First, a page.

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Keep Technician Safety a Priority on HVAC Jobsites

There are a variety of hazards that pose a danger to commercial HVAC technicians. Risks they contend with on a regular basis include electrical and chemical hazards, asbestos exposure, equipment temperature, slippery surfaces, falls, and more. They have a tough job to do in conditions that aren’t always optimal, so ensuring that their safety is a high priority on every job site is critical.

What are some things that facilities teams and building owners do to ensure that technicians there to troubleshoot problems or replace equipment are safe while on-site?

  1. Fall Protection: Ensure that guardrails are installed where appropriate. Install anti-slip mats where appropriate. While some technicians may come prepared to your job site with every bit of PPE (personal protective equipment) required, they may not know the specifics of your site. Have appropriately sized ladders on-site and personal fall arrest systems, if necessary.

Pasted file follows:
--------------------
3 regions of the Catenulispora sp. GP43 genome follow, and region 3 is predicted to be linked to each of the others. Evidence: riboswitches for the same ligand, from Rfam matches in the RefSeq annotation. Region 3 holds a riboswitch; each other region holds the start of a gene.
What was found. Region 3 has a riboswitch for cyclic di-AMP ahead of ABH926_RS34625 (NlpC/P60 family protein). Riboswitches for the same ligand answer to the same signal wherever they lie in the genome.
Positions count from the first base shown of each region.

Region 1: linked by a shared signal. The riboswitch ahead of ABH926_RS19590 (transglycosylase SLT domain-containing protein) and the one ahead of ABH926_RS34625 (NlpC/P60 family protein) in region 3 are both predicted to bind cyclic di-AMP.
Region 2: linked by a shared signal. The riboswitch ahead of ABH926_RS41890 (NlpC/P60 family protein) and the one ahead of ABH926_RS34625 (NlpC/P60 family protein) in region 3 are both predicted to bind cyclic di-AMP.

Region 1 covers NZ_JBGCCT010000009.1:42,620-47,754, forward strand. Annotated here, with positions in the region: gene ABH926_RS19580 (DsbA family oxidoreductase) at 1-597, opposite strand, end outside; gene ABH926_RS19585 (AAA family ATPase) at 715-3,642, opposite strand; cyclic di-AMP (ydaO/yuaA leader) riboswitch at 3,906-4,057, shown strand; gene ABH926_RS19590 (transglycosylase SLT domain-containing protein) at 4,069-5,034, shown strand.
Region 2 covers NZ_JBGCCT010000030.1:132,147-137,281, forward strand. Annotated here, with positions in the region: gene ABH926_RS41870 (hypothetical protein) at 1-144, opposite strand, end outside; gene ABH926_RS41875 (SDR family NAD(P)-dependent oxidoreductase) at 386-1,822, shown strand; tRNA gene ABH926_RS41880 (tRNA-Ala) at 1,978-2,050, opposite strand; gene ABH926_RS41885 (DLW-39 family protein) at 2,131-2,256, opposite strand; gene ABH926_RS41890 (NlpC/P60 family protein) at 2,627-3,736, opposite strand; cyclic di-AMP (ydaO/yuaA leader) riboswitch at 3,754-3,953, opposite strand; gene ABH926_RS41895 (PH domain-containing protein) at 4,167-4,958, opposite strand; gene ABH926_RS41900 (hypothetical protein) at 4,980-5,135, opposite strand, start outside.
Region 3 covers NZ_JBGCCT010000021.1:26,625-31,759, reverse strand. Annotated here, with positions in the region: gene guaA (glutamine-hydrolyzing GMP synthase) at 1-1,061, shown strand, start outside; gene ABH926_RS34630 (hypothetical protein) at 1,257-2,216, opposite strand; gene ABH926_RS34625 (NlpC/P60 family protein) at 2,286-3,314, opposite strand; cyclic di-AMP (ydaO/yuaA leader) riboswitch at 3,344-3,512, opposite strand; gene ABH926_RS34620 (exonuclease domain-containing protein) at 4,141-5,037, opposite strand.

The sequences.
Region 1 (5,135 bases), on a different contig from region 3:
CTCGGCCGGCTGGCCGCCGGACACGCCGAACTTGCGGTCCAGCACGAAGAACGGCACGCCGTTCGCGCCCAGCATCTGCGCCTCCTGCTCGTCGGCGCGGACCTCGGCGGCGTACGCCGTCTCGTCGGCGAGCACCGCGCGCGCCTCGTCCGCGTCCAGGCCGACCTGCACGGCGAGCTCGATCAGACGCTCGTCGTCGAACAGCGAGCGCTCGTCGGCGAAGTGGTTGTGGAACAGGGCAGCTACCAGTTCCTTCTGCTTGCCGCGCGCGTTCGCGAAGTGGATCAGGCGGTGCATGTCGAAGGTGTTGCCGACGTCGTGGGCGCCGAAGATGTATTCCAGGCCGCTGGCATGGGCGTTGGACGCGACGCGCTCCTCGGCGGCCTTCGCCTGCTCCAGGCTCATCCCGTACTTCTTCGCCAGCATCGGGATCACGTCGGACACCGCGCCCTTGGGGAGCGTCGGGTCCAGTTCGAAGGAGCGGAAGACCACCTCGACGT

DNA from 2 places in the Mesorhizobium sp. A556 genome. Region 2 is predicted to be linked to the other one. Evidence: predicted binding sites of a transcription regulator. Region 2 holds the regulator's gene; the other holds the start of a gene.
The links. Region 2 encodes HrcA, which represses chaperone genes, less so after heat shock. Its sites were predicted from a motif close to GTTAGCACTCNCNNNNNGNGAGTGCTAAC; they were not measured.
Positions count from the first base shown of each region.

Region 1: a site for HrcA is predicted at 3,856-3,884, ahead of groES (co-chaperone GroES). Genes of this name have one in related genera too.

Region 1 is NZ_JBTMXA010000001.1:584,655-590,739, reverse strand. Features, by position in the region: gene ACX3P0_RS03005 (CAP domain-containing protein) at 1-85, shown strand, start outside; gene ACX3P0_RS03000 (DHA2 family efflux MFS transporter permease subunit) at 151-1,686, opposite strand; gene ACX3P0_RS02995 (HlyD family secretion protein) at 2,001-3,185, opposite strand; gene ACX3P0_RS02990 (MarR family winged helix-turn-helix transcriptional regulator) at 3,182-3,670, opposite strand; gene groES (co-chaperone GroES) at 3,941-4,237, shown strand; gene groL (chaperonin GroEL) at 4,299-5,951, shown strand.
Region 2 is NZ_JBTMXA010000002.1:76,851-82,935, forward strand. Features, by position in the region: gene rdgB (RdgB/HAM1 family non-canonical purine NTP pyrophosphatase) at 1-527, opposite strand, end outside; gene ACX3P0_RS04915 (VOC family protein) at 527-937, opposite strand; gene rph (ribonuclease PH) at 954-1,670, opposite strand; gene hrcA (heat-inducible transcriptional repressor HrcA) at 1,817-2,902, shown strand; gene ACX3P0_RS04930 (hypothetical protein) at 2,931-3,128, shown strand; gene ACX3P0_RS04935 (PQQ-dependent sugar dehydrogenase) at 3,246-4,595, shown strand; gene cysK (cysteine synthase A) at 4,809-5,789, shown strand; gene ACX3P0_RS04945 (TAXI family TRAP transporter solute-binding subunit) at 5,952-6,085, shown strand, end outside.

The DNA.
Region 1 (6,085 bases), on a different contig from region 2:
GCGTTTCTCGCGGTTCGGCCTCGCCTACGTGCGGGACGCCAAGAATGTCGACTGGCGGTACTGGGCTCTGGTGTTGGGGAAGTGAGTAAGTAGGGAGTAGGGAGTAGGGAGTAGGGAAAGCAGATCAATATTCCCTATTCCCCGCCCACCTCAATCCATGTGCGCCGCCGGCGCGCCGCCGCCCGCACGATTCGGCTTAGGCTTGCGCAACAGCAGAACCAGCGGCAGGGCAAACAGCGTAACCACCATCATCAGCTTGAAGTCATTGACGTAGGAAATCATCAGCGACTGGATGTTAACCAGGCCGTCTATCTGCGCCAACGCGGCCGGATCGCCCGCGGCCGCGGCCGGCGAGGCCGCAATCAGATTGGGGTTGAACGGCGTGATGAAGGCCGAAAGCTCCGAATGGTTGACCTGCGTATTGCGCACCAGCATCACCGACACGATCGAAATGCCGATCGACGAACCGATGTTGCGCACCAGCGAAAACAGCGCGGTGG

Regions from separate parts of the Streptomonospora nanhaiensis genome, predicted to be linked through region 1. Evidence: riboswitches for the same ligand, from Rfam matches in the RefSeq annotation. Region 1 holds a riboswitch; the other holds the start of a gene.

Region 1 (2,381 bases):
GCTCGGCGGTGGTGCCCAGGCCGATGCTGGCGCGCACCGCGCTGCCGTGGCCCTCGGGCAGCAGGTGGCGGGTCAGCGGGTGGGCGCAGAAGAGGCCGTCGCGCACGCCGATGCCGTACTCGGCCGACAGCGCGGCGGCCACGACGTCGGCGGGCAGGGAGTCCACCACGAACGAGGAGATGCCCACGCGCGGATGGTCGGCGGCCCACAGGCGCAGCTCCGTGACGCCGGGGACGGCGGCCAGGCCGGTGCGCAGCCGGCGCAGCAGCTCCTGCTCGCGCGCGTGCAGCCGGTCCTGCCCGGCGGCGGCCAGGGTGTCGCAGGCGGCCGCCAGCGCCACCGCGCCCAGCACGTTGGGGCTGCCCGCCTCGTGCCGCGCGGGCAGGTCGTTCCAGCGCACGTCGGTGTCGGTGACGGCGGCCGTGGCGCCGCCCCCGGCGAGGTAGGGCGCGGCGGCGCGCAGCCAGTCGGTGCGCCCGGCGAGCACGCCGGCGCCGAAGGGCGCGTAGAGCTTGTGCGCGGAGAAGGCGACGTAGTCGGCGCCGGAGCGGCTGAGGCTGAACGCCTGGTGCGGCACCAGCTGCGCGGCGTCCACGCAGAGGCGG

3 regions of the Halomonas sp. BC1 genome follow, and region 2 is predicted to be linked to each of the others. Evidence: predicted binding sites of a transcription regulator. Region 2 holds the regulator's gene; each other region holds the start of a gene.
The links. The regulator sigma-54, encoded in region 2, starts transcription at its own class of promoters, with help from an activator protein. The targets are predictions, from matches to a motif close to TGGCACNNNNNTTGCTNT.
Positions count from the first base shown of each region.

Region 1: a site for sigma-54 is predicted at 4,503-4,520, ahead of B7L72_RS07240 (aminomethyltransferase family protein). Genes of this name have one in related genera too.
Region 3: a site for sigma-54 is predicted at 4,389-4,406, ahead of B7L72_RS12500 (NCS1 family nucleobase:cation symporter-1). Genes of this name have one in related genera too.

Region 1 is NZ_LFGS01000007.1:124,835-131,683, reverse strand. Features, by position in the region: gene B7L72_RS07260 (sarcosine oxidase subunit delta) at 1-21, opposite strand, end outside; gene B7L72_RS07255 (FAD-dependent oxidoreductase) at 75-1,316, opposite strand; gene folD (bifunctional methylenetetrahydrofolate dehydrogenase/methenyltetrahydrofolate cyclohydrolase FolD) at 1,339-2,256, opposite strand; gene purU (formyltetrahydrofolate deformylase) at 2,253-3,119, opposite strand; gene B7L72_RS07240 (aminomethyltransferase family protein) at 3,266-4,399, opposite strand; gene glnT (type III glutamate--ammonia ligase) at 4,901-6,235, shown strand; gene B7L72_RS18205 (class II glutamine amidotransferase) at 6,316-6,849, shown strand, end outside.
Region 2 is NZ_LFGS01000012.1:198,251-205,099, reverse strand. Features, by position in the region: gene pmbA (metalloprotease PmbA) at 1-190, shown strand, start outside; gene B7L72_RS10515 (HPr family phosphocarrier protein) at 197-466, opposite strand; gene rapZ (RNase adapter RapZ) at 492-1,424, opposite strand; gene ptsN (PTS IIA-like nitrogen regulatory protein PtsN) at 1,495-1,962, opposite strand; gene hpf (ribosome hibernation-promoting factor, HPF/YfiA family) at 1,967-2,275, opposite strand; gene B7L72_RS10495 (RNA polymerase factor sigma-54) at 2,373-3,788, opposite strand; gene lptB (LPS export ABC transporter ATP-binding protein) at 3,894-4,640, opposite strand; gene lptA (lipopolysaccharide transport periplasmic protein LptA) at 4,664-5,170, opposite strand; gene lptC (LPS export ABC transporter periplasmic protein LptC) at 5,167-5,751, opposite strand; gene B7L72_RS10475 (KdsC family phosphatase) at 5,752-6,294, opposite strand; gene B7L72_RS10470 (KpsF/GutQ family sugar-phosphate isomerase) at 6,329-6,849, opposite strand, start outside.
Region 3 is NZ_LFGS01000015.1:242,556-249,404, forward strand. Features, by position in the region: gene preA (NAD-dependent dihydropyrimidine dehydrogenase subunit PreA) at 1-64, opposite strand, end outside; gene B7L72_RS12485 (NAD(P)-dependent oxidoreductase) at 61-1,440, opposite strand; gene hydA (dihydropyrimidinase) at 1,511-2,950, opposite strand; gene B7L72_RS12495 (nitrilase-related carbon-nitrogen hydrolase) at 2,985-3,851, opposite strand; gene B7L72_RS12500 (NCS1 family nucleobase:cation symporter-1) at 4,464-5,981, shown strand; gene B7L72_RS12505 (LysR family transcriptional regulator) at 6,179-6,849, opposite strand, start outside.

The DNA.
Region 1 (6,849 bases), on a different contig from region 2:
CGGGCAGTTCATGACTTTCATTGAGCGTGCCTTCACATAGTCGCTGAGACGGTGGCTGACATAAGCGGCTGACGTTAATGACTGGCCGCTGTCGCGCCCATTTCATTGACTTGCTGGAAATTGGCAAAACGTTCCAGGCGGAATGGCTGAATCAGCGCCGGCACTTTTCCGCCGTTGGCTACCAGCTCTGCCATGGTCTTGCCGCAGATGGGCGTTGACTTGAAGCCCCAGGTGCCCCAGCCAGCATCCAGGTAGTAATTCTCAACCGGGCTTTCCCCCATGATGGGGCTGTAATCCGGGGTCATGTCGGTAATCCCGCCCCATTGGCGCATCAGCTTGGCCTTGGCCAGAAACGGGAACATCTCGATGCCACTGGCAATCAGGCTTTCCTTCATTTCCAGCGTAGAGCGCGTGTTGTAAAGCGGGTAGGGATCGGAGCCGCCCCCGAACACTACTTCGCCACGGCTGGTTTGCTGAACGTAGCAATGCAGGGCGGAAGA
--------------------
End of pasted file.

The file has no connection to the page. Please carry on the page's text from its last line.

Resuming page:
2. Electrical Hazards: Ensure that lock-out/tag-out procedures are followed at your facility and that power supplies are disconnected before any technician performs electric work. Ensure that all equipment is wired appropriately. Be aware of rated voltage versus supply voltage.

  3. Asbestos exposure: Asbestos can be found in a variety of places where commercial HVAC technicians have to go, especially given that they are often working in ductwork in commercial properties where insulation with asbestos can sometimes be found. If you are aware of the presence of asbestos in your facility, please be sure that you let the technician know and provide respirators recommended by OSHA.

  4. Equipment temperature: Technicians are sometimes required to work on hot equipment. Having heat-resistant gloves on-site is not a bad idea if any of your HVAC system equipment operates at temperatures.

  5. Slippery surfaces: Busted pipes aren’t an uncommon factor in the life of an HVAC technician. Be sure that you have appropriate materials on-hand to sop up additional water if you know a technician is on-site to troubleshoot problems with your HVAC system.

By following a few common-sense guidelines, we can all do our part to keep commercial HVAC technicians safe on every job site. For more information about job site safety, please visit the Occupational Safety and Health Administration’s (OSHA) website.

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